OK, I'm back. Nice quiet ride on Pete. He's a nice kid.
Fear. We talk about it here, we talk about it on Fugly Horse of the Day, it buries some of us. I have had a couple people ask me how they can work on their nerves.
It kicks our butts, doesn't it? The biggest jolt I had was when I realized it had a lot to do with age. Up until a month ago I rode day in, day out, horses of different kinds and ages, year after year.
Guess what? Every year my gut level fear gets a little higher. I have always had a little rumble in my stomach before the first ride on a young one. Now that I've hit my fifties its a friggin' avalanche. Same for getting on problem horses. It gets tougher and tougher.
So what's going on?
Well for one thing, I'm smarter than I used to be, I bet a lot of you older riders are too. I have seen wrecks and crashes and disasters. I have lived through the same. I know what can happen now. Not just on a horse, but in a car, going for a run in the park, living on a flood plain, you name it. Life gets scarier as we age.
So then we add horses to it.
I think fear is a reality and we have to accept it in our aging bones.
So what do we do about it?
I am a little bit of a maniac on my horses. I feel safe doing stuff that a lot of people don't.
I am also accepting of my limitations, (or learning to) and am trying to embrace them.
I have given myself permission to NOT do a bunch of things that were a constant in my life just a few weeks ago.
I'm not starting colts anymore. My daughter is going to start our colt next fall. I'll take over when he's going along, and I feel comfortable.
I'm not riding crap anymore.
We have to be realistic. Poorly bred horses with bad conformation add a whole new level of risk to the situation. Ewe necks, thick throatlatches, weak stifles, weak loins, cow hocks, bad minds, slow reflexes, lack of physical ability, all of this and more can add danger to my ride.
I like nice horses that are bred and built the way they should be. Even though you can have problems on any horse, it's the Fugly's that adds that extra dose of danger.
I'd be fine with owning a Fugly that somebody else proved to be a nice horse, it's just not going to be me anymore.
I'll ask for help, even if I have to admit I'm afraid. I'm old enough that I can let my pride go now.
I'm just riding my horses from now on. I know them, I feel safe on them, so I'm staying there.
That's some of how I'm handling my own fear.
I do have a basic point or two I'd like to make.
First about fear of riding itself.
We just have to ride. If I'm so scared all I can do is sit on my horse for a minute, then that's what I'll do. Every day I will get my horse out, saddle up and sit on her. Eventually I will take a step.
Scared or not I will do a little as often as possible. Eventually I'll be able to do more.
Remember Peg? My scaredy cat/brave woman who has worked so hard to overcome her fear? She called the other day. She was at a Ranch Versatility Clinic. She took her horse, loped after a cow, and roped it. Son of a bitch. I am so proud. We started working together over seven years ago. She would walk, me at her side, clutching the horn and shaking. Now she's on a Ranch Versatility Team.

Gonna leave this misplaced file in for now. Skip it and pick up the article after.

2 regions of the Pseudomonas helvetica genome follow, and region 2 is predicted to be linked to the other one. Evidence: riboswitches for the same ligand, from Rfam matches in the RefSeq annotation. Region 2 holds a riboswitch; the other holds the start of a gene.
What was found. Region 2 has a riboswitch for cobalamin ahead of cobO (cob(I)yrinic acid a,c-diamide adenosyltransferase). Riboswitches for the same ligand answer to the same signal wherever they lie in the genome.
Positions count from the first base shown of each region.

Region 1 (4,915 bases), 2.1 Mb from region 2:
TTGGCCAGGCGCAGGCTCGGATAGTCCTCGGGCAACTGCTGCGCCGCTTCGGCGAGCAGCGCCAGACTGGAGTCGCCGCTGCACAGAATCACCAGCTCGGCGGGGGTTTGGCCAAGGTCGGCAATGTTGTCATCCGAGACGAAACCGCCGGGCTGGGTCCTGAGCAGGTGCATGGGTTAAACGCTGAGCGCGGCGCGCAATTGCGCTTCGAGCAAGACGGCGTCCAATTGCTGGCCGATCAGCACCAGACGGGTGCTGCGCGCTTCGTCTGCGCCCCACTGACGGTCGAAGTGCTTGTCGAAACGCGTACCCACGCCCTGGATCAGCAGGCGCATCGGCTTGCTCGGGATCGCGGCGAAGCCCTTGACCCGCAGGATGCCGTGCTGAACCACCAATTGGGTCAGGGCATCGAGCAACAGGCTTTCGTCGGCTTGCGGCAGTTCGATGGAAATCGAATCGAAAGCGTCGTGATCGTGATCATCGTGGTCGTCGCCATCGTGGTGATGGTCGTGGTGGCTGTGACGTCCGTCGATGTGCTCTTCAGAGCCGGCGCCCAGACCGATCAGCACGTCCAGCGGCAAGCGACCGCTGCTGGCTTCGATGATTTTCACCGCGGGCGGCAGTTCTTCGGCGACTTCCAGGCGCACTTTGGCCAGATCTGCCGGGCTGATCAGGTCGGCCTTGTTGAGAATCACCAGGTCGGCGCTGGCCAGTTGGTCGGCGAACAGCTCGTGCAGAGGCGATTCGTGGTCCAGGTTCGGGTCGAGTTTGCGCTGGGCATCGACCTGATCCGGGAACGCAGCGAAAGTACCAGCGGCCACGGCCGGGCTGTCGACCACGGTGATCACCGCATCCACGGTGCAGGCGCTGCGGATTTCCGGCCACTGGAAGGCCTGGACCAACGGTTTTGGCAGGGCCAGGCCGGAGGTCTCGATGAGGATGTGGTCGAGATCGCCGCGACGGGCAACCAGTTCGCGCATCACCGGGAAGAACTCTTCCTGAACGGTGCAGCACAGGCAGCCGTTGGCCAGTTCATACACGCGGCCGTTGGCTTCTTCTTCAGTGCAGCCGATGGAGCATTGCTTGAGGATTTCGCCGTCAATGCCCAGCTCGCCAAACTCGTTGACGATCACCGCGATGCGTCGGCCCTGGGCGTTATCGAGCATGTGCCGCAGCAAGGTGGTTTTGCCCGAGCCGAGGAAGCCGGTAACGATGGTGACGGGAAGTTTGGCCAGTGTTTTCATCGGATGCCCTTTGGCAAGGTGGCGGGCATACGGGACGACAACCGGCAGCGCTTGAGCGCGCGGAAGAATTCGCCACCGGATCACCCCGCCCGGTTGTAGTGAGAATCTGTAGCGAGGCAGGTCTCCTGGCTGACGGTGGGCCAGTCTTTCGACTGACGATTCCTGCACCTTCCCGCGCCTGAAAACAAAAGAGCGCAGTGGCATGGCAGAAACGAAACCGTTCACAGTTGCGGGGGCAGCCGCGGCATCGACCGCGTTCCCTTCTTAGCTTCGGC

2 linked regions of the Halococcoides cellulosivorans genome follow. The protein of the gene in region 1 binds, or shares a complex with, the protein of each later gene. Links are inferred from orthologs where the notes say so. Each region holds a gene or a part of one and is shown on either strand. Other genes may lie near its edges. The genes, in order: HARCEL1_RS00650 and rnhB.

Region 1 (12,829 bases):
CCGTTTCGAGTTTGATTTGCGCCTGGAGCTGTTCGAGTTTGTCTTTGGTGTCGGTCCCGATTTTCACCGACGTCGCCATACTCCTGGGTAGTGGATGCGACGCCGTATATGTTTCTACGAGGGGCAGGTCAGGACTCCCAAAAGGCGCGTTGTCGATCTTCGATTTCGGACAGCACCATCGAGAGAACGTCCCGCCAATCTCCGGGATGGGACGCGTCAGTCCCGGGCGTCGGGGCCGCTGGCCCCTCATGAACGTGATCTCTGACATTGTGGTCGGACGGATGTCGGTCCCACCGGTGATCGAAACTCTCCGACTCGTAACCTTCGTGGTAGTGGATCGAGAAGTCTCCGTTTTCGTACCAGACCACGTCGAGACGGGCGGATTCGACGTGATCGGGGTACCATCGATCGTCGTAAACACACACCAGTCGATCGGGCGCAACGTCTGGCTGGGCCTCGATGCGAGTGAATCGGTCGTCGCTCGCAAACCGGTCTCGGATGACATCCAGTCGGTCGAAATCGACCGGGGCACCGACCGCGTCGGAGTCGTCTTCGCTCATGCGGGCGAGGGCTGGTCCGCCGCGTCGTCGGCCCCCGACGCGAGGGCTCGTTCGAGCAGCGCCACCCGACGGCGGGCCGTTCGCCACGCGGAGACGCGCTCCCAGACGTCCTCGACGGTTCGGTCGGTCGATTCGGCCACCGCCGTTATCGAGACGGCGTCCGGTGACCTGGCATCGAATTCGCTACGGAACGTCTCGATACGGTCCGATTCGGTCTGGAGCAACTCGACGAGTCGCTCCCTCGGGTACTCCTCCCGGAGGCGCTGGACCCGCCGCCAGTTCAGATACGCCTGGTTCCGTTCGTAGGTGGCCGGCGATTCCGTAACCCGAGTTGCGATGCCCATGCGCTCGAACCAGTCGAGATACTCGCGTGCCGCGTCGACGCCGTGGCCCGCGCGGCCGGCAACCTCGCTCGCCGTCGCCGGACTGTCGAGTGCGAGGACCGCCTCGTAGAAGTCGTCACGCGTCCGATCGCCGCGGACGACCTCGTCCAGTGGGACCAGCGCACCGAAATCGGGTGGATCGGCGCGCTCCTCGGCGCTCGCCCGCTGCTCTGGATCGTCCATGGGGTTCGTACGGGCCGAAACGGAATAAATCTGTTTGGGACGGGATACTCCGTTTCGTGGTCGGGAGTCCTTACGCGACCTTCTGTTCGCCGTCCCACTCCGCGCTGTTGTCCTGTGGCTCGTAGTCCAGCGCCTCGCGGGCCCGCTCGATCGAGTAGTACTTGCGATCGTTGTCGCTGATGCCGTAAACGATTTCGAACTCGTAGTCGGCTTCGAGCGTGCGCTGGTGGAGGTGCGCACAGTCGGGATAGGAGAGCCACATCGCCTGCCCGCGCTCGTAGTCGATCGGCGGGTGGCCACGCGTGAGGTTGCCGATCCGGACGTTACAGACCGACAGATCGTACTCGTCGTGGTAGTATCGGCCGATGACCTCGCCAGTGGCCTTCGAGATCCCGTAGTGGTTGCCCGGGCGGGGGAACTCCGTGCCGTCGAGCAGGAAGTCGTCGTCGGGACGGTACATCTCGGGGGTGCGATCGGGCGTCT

Guess what? Every day she does as much as she can. The next day she does the same.
You just have to get out there, even if all you can do is get them out and brush them. That's more than the day before.
Second, fear of showing.
Now there's a can of worms. Showing is a scary, scary thing. I used to throw up before my class. I used to be so scared I couldn't think at all, I couldn't remember my patterns, I couldn't focus on the cow, I was just a mess.
Eventually I realized a few things.
One: Nobody really pays much attention to you. The only people who watch are the ones rooting for you, so why worry about them?
Two: You are paying the judge to watch you ride. The Big K used to make me ride into the arena, look the judge in the eye, smile and then ride. In my mind I had to be shouting, "Look at my horse, it's the best horse you've ever seen!" He wanted me to send that message to the judge with my eyes.Riding Sonita made that a tough enough deal believe me, but it works.
Three: SLOW DOWN. Slow your thoughts, your movements, your breathing, your horse, your mind. Breath deep, slow, and steady.
Four: Show a lot. Small shows, local shows, whatever. Just get in the ring in front of a judge and go. It gets a little easier every time. I promise.
Five: Realize you are not showing against your fellow competitors, but with them. Everybody is in the same boat. It really comes down to you and your horse. Showing off what you've been working so hard on....so have fun. Really, I mean it, have fun damn it.So there's my thoughts on fear. I have one more thing to bring up.
Lasting Light said: Would you consider writing about horsey topics other than training? Here at the Southern tip of Africa my favourite horsey forum recently had heated debates about the virtues of letting horses live out 24/7 vs stabling them at night, blanketing vs not blanket, riding with a bit vs bitless etc. I love the way you think things through and apply your years of experience, so would rather like to hear your thoughts on these topics. And of course the thoughts of other readers too! How do you do things where you live?
Africa? How cool is that? I would love to get a reader input thing going on some of these topics. What do you guys think? I've got opinions on all of the subjects mentioned above, and I'd love to dive in. Let me know.